However, the interfaces to control telepresence robots can be cumbersome and inaccessible, particularly for those with sensory and/or physical impairments, making it difficult or impossible for them to use these effectively. We are also interested in exploring how by combining telepresence robots with other digital devises, such as VR and haptics, we can enable truly immersive multisensory experiences that are accessible to a variety of participants.

The aim of this research is to co-design and test a range of different input and output devices and modalities to develop multisensory interfaces that will enable accessible, smooth and enjoyable control and remote interaction. You will explore the integration and use of speech, head and ear-switches, electromyograms, and gaze, amongst other modalities, for control, and visual, haptic and aural modalities for feedback of information to enable rich and creative experiences of the remote space, people and objects. You will study and develop metrics for evaluating usability and user experience for accessible teleoperation using these modalities and custom devices, as well as developing a best practice framework to support future accessible design. The research will also offer the opportunity to draw on disability studies research to understand the lived experience of using telepresence in different contexts, understanding impact on self-efficacy, identity, social relationships and agency in interactions. This research offers several technical and non-technical strands to explore, based on the candidate’s background, skills and experience.

Ambient and Augmented Reality Information Visualisation of Smart Sensor Data for Real-Time Clinical Decision Making

To discuss this project please email:

Partner: Queen’s Medical Centre, University Hospital, Nottingham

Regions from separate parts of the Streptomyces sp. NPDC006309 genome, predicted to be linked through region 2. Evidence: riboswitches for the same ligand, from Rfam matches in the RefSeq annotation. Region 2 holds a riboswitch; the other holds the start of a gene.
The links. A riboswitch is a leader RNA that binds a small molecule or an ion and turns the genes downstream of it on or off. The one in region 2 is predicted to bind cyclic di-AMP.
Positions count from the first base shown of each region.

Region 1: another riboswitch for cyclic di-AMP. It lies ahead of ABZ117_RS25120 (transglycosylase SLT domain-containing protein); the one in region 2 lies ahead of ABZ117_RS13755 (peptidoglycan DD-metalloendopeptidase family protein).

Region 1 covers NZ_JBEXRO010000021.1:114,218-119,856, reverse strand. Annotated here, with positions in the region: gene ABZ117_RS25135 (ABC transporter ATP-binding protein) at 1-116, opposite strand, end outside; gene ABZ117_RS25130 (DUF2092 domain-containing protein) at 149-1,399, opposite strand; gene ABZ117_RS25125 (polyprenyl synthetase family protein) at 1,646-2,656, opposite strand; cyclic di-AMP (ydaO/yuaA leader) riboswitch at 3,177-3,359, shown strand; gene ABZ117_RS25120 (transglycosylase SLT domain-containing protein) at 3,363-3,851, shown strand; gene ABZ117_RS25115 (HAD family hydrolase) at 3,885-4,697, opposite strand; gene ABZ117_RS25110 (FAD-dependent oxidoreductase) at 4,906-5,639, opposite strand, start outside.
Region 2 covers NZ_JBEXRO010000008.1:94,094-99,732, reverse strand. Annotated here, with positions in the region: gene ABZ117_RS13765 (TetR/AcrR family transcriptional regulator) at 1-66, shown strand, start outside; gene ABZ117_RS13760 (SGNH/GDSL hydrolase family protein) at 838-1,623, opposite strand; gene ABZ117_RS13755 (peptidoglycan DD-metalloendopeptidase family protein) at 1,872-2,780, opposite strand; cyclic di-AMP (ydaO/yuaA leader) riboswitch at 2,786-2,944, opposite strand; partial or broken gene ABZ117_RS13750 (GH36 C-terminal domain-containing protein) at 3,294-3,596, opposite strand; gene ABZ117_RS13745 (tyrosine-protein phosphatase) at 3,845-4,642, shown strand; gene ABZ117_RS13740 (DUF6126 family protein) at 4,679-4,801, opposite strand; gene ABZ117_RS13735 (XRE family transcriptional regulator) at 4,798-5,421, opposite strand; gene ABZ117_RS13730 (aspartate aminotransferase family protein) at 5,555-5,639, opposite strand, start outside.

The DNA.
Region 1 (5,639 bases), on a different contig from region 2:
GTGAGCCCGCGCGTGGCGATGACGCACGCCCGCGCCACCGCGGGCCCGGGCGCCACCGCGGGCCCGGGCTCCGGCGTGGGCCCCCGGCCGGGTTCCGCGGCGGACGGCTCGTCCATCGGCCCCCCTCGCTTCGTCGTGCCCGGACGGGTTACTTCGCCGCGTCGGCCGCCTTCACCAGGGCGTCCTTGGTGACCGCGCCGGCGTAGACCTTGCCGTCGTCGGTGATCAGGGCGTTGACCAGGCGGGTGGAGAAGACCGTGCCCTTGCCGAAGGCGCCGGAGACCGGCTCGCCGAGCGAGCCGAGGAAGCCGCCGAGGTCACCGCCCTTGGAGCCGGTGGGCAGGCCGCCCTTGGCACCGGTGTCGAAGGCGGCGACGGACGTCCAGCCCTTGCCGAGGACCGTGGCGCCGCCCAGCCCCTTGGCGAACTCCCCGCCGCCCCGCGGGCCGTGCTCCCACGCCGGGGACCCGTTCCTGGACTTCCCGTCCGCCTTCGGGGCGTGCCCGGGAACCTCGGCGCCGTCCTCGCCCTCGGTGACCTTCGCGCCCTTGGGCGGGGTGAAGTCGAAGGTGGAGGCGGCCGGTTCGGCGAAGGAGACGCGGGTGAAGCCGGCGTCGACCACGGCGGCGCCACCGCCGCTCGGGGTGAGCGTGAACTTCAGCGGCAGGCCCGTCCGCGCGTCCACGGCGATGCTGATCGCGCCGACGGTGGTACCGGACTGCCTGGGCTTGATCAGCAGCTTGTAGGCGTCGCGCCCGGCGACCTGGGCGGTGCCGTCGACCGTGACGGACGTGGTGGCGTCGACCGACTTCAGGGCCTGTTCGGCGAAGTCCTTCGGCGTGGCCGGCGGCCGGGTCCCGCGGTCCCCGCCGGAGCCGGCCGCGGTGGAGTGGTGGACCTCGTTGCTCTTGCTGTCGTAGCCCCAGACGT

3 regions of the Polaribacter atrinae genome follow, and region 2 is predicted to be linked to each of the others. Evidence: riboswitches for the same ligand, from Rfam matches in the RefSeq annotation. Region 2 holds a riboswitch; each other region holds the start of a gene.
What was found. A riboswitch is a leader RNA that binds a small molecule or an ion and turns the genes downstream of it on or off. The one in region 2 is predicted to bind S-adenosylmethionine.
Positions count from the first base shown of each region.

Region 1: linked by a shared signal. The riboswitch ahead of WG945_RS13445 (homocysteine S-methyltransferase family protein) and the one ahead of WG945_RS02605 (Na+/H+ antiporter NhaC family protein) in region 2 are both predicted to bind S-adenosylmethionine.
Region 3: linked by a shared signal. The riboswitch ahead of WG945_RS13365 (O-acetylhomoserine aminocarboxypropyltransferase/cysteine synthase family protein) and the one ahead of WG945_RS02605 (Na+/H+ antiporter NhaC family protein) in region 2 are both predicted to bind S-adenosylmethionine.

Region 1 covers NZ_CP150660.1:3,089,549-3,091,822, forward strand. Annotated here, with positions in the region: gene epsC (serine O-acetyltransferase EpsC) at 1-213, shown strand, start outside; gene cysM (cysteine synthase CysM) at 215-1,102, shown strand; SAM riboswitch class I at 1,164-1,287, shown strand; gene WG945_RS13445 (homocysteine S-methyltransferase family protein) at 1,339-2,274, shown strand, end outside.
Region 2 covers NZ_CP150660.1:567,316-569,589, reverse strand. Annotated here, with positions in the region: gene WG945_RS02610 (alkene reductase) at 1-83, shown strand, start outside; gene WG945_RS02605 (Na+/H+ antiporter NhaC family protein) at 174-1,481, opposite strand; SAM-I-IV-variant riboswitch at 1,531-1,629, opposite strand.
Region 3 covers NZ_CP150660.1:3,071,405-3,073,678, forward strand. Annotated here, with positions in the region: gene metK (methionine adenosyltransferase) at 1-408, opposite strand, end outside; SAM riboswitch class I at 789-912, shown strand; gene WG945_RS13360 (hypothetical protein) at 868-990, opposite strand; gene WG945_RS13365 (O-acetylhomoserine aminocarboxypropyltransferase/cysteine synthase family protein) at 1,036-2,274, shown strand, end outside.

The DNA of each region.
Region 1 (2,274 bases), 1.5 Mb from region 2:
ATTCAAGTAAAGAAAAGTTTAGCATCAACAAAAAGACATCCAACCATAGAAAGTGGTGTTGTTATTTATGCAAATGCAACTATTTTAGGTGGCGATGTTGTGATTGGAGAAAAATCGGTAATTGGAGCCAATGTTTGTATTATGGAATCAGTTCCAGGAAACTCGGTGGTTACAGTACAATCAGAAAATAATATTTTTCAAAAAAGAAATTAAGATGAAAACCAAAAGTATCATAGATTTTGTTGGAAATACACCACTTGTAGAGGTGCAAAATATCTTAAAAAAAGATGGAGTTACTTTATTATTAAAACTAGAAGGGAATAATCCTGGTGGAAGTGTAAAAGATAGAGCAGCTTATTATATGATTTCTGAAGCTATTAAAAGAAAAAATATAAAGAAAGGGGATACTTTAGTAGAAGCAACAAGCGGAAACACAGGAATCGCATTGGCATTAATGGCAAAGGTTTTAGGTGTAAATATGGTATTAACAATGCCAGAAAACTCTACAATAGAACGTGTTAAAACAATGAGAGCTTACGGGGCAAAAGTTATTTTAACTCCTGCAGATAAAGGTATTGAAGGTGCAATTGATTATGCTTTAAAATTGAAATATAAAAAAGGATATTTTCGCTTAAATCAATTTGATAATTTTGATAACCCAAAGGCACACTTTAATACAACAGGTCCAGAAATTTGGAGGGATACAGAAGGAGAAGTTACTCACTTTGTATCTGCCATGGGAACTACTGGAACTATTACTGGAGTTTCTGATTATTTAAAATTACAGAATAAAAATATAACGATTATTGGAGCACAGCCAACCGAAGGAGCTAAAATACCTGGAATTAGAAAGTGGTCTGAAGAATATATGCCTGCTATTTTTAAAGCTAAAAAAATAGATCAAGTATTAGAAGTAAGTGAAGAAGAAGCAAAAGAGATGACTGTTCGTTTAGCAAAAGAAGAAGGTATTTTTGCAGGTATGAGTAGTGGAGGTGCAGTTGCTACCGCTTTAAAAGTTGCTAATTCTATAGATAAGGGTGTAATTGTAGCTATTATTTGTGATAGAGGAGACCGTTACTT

In busy clinical environments, particularly where patients have a high-level of staff dependency, providing support for clinical staff to improve patient monitoring, triage and management can not only help to ease level of staff stress, but also potentially improve patient safety. This research will investigate how information to assist with clinical decision making can be presented through creative ambient and/or augmented information displays and the impact that different modes and modalities have on user cognitive load, attention and efficiency. This research is situated in the use of tangible devices, and ambient and augmented reality displays, exploring topics in information visualisation, sensory substitution, human factors and user experience design. Considering the context of high-pressured environments, such as dementia wards, you will begin the research with a qualitative observational study, scoping the requirements using co-design with clinical and care professionals, before designing, developing and evaluating a range of approaches for representing the required information.

Based on the candidate’s academic background, skills and experience, the research focus can be either on developing intelligent sensing to capture and represent the key information required for decision-making, or design and development of the approaches for displaying it through different means and modalities, or a combination of both.

Intelligent sensing and machine learning to adapt social robot assistance to support independent living

To discuss this project please email:

Partner: Robotics For Good CIC

Assistive technologies, such as smart home environments, integrated sensors and service robotics are recognised as emerging tools in helping people with long-term conditions improve their quality of life and live independently for longer. A key aspect of the research into assistive robotics for assisted living is developing contextual and social intelligence for the robot to interact appropriately, safely, and reliably in real-time. This research relates to developing assistive robot behaviour by incorporating both environmental and user data, and behaviour, as part of an overall intelligent control system architecture.